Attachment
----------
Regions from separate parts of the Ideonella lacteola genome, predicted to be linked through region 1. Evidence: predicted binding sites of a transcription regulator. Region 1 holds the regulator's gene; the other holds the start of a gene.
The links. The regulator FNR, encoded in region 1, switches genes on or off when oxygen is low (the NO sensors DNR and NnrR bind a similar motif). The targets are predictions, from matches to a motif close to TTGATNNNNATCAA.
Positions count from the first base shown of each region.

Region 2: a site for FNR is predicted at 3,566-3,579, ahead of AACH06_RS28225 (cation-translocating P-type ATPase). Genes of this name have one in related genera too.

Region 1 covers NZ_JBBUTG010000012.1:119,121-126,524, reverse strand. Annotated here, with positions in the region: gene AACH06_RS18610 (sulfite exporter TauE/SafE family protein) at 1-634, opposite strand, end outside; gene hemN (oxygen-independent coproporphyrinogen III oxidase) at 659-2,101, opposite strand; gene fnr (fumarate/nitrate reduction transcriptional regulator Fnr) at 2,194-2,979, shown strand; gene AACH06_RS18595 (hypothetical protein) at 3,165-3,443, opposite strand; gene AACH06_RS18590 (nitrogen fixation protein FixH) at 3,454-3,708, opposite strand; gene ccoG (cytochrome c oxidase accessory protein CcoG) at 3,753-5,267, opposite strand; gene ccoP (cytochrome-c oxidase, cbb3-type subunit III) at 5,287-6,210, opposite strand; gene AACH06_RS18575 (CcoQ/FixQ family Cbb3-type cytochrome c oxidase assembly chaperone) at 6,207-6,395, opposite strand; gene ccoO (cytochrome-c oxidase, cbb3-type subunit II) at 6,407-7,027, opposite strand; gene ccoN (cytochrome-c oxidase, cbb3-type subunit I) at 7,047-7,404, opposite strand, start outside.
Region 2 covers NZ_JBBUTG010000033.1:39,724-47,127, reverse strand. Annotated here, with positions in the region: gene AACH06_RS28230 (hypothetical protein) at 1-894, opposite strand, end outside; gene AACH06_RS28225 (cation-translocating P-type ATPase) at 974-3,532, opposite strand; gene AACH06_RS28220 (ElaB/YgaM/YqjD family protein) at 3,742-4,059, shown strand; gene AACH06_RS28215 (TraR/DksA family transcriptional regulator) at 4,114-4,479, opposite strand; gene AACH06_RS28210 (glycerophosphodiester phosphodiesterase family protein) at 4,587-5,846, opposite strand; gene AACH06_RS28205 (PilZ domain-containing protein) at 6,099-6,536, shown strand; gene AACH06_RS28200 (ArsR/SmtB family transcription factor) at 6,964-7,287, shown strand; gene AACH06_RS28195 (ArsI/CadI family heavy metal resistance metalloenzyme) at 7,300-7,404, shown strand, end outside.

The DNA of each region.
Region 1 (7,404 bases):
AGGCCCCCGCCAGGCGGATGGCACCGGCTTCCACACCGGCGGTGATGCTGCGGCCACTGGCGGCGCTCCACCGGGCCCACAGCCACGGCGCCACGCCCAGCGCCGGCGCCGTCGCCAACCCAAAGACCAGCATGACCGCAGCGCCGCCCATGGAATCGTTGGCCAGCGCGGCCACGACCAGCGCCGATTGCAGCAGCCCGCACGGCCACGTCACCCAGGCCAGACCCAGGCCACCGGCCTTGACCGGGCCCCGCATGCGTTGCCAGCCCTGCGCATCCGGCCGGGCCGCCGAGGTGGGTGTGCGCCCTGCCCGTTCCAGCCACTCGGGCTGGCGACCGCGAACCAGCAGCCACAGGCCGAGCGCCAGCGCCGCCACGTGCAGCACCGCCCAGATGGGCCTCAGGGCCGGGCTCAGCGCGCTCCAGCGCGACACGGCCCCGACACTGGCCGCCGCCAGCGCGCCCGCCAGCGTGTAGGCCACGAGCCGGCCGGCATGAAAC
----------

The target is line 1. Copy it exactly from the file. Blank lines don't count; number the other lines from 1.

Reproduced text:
Regions from separate parts of the Ideonella lacteola genome, predicted to be linked through region 1. Evidence: predicted binding sites of a transcription regulator. Region 1 holds the regulator's gene; the other holds the start of a gene.